Martin Harris photoIt was one Robert Weissberg, NYC native turned Midwestern college professor, now turned retiree and author. His 2010 book, "Bad Students, not Bad Schools", has attracted all the usual recriminations from all the usual suspects: dis-respect for education and racism are just two. The book makes the basic argument that there are, in public schools, some "students" who don’t want to be there, and they respond with passive or active resistance.  In an earlier column I called them "Students-Who_Won’t_Learn, or SWWL’s. The official edu-crat non-solution is to pretend that no SWWL problem exists. "Retention is embraced even if this impedes learning among their classmates", he writes in the first page of the Preface. He answers the "why?" question as well: on p. 18 he writes "hundreds of interests have financial interest in educational policy, and many hire well-paid professional advocates to conduct self-serving research". He doesn’t write about the single most expensive policy of all, class size reduction, and the many studies—Hanushek, Vedder, Hoxby, et al.— illustrating that lower student numbers don’t produce higher grades, but the policy does, as Hanushek specifically says, expand staffing and raise per-pupil costs substantially. Weissberg does write about the student-conduct traits which, even if practiced by only a few, trigger both parent-initiated real-student flight (both white and black) and, in his words, "motivated-teacher flight" to schools where teaching and learning are actually accomplished, students and teachers are physically safer, and costs are lower, as negatively illustrated by the District of Columbia schools, with their highest-in-the-nation per-pupil costs and lowest-in-the nation per-pupil achievement.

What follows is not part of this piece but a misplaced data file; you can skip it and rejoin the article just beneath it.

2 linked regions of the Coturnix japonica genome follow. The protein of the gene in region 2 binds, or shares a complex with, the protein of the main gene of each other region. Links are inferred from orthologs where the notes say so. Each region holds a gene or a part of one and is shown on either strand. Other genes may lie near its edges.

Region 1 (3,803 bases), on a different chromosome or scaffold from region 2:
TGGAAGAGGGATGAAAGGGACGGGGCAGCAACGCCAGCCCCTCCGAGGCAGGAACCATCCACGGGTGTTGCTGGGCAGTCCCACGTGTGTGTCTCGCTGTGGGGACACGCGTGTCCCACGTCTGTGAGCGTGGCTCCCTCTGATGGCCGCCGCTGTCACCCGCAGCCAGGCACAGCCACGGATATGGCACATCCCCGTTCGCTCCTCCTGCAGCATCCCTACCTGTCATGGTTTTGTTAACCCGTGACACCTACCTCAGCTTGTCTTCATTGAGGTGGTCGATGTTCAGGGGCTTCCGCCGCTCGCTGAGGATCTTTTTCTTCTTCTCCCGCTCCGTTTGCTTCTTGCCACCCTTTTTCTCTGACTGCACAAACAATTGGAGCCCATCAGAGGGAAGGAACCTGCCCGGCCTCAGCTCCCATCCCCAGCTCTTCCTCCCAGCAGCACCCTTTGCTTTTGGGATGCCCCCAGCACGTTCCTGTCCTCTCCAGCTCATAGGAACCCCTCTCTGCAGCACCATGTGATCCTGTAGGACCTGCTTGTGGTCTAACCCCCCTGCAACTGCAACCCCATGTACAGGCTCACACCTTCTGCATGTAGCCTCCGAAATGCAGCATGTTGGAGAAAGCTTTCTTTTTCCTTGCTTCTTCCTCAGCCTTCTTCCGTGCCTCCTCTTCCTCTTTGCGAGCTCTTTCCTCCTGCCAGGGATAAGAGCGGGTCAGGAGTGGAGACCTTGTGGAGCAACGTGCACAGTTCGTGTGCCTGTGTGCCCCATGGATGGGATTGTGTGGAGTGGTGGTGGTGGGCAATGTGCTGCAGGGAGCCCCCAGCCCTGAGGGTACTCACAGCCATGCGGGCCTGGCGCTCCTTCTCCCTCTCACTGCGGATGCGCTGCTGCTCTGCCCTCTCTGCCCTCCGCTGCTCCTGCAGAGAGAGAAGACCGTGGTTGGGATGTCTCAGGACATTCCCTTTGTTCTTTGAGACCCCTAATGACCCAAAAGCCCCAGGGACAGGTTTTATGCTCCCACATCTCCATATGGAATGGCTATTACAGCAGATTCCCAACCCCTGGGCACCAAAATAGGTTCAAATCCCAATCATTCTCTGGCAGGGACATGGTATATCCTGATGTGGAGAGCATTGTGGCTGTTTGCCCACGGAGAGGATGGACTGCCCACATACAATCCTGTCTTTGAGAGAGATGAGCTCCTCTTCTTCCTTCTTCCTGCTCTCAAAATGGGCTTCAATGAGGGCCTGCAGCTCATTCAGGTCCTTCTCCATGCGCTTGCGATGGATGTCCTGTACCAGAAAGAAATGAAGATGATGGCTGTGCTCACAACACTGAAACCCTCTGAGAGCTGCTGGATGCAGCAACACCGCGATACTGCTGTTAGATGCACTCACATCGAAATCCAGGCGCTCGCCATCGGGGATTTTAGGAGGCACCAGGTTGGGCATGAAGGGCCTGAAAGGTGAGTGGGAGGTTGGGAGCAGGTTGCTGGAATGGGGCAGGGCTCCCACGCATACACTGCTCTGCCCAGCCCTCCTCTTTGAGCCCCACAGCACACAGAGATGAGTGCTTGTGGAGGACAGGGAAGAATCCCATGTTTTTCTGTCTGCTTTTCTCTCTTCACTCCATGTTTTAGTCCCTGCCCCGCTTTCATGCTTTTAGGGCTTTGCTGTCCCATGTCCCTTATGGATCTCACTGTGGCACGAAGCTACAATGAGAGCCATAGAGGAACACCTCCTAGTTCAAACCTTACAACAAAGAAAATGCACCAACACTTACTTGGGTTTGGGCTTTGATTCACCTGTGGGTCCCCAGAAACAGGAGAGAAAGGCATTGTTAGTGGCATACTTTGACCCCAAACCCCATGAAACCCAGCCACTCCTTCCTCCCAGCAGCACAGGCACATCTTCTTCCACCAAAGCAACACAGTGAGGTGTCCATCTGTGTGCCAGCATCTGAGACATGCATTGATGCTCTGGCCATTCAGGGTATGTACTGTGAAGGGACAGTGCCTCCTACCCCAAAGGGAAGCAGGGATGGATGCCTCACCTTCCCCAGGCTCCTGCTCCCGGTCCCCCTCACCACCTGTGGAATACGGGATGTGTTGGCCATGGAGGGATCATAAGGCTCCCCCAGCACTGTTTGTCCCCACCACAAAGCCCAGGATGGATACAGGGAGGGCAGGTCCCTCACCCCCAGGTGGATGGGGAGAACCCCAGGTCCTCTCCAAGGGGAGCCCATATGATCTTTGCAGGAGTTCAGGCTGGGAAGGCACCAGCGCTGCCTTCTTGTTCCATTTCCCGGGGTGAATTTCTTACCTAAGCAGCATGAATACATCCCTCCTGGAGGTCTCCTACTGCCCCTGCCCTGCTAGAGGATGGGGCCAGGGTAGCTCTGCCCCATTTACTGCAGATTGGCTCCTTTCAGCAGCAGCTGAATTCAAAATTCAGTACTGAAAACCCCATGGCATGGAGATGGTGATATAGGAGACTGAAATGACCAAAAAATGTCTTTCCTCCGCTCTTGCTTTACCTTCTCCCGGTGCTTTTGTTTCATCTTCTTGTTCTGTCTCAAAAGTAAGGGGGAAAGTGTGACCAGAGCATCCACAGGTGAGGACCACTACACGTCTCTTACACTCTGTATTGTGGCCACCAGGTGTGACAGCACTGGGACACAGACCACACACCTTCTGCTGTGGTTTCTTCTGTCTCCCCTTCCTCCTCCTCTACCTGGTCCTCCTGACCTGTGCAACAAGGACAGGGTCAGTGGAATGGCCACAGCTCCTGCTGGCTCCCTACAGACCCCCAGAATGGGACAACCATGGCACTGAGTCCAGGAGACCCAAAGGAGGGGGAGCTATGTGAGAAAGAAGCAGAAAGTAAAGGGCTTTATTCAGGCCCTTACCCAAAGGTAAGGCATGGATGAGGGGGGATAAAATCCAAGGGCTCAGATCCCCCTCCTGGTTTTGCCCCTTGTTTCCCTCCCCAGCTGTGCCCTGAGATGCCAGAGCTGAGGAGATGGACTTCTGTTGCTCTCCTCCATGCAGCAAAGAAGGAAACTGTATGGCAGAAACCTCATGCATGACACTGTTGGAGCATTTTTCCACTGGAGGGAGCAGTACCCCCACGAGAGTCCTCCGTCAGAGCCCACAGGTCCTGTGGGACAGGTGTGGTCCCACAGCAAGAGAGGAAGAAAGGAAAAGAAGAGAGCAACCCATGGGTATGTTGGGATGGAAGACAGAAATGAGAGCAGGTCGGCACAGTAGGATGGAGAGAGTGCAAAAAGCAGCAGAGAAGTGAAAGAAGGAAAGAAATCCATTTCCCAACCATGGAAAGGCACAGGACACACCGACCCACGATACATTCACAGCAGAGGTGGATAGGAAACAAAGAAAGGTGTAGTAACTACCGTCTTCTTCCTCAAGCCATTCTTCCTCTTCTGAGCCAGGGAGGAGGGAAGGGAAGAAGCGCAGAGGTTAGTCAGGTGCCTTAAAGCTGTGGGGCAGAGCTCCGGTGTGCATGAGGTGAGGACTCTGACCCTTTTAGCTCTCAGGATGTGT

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This Week’s Mail Bag

The Banana Menace

Watch for this headline: "Anti-Nuclear Activists Picket Supermarket! Radioactive Food Discovered In Produce Section."  And it wouldn't be a joke.